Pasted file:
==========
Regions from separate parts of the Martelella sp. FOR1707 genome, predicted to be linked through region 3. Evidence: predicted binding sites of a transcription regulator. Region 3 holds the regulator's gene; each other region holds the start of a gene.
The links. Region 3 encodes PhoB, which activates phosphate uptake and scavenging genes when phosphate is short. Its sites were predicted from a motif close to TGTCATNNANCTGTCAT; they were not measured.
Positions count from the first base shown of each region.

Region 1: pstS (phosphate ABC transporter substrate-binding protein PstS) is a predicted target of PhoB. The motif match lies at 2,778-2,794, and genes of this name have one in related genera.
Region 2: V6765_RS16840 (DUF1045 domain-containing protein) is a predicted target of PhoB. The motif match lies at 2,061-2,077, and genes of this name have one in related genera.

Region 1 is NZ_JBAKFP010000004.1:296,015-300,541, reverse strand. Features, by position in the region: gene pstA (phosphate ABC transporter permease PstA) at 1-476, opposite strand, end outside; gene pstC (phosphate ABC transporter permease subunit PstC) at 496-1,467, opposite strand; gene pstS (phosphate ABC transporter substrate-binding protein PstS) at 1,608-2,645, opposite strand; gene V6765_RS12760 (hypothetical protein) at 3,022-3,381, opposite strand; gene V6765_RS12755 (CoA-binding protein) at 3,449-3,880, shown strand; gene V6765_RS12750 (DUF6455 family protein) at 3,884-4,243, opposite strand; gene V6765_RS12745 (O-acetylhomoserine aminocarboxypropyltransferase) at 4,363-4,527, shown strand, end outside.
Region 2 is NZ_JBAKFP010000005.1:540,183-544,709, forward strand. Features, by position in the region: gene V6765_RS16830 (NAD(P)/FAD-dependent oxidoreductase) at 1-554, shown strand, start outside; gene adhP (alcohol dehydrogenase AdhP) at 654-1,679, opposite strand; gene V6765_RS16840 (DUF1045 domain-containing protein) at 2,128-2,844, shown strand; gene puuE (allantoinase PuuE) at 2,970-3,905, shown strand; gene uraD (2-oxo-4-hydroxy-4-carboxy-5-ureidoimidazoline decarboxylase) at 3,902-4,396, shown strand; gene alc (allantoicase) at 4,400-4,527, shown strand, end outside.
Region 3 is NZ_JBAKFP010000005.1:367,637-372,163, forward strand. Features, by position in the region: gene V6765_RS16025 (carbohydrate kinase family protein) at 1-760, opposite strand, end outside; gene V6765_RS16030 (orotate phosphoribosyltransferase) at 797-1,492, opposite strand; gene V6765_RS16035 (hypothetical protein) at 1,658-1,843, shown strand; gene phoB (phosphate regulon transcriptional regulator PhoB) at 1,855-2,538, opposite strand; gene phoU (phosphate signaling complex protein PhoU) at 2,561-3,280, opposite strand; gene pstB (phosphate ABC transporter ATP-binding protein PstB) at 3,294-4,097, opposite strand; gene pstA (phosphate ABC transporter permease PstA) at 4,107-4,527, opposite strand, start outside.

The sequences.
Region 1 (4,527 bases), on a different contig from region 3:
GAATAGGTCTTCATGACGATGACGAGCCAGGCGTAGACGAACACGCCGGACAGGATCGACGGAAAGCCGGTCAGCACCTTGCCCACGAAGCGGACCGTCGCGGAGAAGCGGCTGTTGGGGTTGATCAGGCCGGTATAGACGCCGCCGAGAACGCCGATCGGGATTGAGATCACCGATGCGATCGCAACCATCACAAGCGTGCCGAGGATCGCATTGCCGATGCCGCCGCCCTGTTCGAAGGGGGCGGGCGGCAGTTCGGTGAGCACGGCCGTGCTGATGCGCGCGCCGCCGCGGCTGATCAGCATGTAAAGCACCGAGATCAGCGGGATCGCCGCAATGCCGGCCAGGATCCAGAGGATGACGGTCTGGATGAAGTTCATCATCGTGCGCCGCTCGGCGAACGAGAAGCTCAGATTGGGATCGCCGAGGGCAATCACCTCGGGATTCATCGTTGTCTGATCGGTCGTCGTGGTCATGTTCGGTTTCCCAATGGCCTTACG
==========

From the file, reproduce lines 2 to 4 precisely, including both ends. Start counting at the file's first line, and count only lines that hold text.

The links. Region 3 encodes PhoB, which activates phosphate uptake and scavenging genes when phosphate is short. Its sites were predicted from a motif close to TGTCATNNANCTGTCAT; they were not measured.
Positions count from the first base shown of each region.

Region 1: pstS (phosphate ABC transporter substrate-binding protein PstS) is a predicted target of PhoB. The motif match lies at 2,778-2,794, and genes of this name have one in related genera.